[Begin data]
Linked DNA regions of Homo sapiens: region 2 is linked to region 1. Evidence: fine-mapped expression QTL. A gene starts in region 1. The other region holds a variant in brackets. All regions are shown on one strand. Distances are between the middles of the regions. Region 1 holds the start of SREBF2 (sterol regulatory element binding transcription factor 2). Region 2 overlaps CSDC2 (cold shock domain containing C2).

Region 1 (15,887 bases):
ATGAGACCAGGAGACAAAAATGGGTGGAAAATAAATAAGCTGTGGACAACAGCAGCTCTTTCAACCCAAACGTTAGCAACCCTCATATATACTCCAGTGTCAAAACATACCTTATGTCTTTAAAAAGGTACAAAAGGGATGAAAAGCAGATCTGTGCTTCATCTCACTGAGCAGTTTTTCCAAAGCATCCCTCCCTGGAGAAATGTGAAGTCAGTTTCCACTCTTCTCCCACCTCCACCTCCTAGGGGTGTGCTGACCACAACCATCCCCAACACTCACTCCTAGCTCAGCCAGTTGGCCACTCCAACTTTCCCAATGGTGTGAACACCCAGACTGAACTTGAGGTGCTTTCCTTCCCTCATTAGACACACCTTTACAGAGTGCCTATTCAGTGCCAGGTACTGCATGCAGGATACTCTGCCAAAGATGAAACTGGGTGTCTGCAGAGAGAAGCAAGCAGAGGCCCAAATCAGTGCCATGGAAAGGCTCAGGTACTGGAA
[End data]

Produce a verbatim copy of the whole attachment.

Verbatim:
Linked DNA regions of Homo sapiens: region 2 is linked to region 1. Evidence: fine-mapped expression QTL. A gene starts in region 1. The other region holds a variant in brackets. All regions are shown on one strand. Distances are between the middles of the regions. Region 1 holds the start of SREBF2 (sterol regulatory element binding transcription factor 2). Region 2 overlaps CSDC2 (cold shock domain containing C2).

Region 1 (15,887 bases):
ATGAGACCAGGAGACAAAAATGGGTGGAAAATAAATAAGCTGTGGACAACAGCAGCTCTTTCAACCCAAACGTTAGCAACCCTCATATATACTCCAGTGTCAAAACATACCTTATGTCTTTAAAAAGGTACAAAAGGGATGAAAAGCAGATCTGTGCTTCATCTCACTGAGCAGTTTTTCCAAAGCATCCCTCCCTGGAGAAATGTGAAGTCAGTTTCCACTCTTCTCCCACCTCCACCTCCTAGGGGTGTGCTGACCACAACCATCCCCAACACTCACTCCTAGCTCAGCCAGTTGGCCACTCCAACTTTCCCAATGGTGTGAACACCCAGACTGAACTTGAGGTGCTTTCCTTCCCTCATTAGACACACCTTTACAGAGTGCCTATTCAGTGCCAGGTACTGCATGCAGGATACTCTGCCAAAGATGAAACTGGGTGTCTGCAGAGAGAAGCAAGCAGAGGCCCAAATCAGTGCCATGGAAAGGCTCAGGTACTGGAA